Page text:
Improvements in psychological well-being in parents with learning disabilities can be achieved by improvements in social support


Adults with learning disabilities who become parents face a range of challenges in addition to those faced by their non-disabled peers. As adults with disabilities, they are more likely to be socially isolated and at risk of poor psychological well-being and the added pressure of parenthood can magnify these risks.

The authors of the current review set out to look at the psychological well-being and social support among parents with learning disabilities The authors use Sterling’s “determinants of parenting” model to discuss their findings.

A systematic search of electronic databases identified 8 studies which met the inclusion criteria. The findings suggest that parents with learning disabilities experience poorer psychological well-being than parents in the general population.
The authors also found a relationship between psychological well-being and social support.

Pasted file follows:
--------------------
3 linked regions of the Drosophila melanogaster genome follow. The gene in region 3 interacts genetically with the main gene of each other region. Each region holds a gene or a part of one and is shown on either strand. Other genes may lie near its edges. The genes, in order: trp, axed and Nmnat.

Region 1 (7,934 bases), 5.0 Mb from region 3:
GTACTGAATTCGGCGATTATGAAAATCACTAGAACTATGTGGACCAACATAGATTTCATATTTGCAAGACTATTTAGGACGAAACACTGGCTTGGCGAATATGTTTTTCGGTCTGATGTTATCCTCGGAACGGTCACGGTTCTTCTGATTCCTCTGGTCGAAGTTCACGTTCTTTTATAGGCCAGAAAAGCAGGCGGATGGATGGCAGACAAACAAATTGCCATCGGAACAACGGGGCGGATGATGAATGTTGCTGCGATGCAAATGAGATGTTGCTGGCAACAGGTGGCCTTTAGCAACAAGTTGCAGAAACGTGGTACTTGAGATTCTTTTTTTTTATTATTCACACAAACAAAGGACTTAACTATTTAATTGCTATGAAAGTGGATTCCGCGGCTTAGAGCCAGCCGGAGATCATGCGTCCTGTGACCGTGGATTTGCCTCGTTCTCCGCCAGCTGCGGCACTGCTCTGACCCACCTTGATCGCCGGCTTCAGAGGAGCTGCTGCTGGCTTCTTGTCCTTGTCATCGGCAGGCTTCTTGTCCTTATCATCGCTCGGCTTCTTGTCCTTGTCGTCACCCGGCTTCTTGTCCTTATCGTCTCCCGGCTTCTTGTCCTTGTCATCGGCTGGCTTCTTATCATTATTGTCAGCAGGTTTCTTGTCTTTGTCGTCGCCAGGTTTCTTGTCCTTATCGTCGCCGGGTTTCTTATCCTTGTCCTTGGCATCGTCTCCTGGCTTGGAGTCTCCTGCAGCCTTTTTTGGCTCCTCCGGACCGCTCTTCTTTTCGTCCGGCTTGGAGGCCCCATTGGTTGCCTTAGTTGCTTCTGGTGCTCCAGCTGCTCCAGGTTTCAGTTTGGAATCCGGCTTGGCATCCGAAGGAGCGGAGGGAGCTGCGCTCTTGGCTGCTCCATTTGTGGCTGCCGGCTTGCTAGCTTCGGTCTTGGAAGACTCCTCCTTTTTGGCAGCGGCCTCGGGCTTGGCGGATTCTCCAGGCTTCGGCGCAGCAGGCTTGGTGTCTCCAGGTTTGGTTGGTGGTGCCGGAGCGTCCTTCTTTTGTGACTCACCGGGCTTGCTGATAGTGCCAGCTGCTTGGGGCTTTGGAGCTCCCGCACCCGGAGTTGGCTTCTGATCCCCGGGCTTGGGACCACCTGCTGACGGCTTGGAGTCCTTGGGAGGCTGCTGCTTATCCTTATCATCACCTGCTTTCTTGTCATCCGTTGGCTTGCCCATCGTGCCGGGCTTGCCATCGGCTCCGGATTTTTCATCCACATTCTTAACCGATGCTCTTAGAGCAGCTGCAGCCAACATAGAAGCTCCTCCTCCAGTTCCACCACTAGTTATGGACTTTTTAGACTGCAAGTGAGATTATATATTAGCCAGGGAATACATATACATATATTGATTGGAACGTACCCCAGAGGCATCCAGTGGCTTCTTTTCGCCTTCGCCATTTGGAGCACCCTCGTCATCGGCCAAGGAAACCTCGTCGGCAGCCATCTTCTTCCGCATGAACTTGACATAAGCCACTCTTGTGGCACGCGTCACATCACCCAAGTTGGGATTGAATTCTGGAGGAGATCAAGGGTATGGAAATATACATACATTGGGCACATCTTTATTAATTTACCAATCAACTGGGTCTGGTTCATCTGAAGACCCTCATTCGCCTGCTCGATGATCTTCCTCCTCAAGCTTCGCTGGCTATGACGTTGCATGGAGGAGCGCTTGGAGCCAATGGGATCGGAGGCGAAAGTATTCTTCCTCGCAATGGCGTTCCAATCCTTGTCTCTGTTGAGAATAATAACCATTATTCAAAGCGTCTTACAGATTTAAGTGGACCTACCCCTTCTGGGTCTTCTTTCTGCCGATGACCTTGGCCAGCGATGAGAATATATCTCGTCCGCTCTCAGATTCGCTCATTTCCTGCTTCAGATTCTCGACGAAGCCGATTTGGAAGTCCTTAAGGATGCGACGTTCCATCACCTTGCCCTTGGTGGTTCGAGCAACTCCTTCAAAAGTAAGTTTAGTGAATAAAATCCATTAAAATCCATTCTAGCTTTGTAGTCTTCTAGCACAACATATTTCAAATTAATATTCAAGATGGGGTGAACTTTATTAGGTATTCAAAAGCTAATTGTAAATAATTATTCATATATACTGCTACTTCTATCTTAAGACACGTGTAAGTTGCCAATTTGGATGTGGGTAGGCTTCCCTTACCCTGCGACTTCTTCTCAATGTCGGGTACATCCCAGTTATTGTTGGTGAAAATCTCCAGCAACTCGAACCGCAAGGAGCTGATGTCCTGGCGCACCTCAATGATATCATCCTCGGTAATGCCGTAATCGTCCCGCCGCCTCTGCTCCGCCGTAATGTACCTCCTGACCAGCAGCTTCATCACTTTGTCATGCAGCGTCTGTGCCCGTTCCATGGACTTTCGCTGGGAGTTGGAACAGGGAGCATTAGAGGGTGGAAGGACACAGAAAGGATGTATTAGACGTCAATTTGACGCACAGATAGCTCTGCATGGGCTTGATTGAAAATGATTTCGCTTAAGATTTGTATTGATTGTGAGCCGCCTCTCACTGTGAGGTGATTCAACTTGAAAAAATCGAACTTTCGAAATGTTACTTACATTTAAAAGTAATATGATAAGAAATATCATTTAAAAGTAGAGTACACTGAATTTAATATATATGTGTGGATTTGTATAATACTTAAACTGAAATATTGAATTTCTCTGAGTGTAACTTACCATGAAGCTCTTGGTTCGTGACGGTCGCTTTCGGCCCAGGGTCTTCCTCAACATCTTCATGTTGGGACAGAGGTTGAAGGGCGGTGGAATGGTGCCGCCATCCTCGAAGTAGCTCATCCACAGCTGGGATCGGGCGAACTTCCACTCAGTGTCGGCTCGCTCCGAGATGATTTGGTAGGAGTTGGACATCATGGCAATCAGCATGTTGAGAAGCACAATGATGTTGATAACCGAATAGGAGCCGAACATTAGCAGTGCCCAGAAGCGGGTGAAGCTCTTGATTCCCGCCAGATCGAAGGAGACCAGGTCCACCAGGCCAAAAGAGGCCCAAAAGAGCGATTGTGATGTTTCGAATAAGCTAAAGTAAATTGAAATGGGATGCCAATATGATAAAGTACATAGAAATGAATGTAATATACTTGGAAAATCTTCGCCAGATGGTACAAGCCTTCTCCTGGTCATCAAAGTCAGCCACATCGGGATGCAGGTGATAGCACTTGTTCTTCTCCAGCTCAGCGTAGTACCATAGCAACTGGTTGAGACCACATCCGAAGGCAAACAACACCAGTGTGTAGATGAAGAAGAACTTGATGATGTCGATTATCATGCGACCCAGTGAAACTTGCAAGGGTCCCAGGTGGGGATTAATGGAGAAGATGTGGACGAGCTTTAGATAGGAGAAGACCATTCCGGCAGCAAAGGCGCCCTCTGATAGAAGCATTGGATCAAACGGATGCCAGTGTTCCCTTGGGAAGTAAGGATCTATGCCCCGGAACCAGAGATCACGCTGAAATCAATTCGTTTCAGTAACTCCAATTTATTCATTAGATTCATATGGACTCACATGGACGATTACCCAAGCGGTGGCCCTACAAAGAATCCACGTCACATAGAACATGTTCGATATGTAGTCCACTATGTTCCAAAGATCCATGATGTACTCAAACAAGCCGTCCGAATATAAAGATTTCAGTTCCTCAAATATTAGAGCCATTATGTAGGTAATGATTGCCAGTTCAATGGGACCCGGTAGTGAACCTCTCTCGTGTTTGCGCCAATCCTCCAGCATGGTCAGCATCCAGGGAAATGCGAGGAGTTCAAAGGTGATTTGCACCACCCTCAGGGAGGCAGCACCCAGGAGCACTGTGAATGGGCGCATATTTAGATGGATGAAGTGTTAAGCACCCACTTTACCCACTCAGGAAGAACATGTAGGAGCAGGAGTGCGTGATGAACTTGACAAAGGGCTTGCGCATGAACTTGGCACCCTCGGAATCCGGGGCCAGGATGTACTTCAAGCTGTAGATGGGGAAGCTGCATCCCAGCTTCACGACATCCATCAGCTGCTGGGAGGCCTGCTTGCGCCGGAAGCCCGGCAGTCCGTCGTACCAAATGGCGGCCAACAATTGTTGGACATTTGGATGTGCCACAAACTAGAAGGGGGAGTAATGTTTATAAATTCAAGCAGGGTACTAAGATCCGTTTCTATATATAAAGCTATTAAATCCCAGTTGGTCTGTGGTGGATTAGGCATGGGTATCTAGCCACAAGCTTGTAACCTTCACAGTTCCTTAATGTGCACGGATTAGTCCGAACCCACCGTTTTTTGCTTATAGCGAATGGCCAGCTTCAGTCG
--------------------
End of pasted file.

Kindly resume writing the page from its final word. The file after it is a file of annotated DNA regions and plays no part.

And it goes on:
They found two intervention studies with evidence of improvements in psychological well-being achieved by improvements in social support.

Another interesting finding was that the relationship between social support and parenting ability was supported by findings of a positive relationship between satisfaction with social support and positive maternal reactions.

The authors also make a number of recommendations for further research to explore the relationship between psychological well-being and social support.

Psychological Well-Being and Social Support for Parents With Intellectual Disabilities: Risk Factors and Interventions, Darbyshire, L. & Stenfert Kroese, B., in Journal of Policy and Practice in Intellectual Disabilities, 9: 40–52.

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John Northfield

After qualifying as a social worker, John worked in community learning disability teams before getting involved in a number of long-stay hospital closure programmes, working to develop individual plans for people moving into their own homes. He worked for BILD, helping to develop the Quality Network and was editorial lead for the NHS electronic library learning disabilities specialist collection. This led him to found the Learning Disabilities Elf site with Andre Tomlin as a way of making the evidence accessible to practitioners in health and social care. Most recently he has worked as part of Mencap's national quality team and also been involved in a number of national website developments, including the General Medical Council's learning disabilities site.

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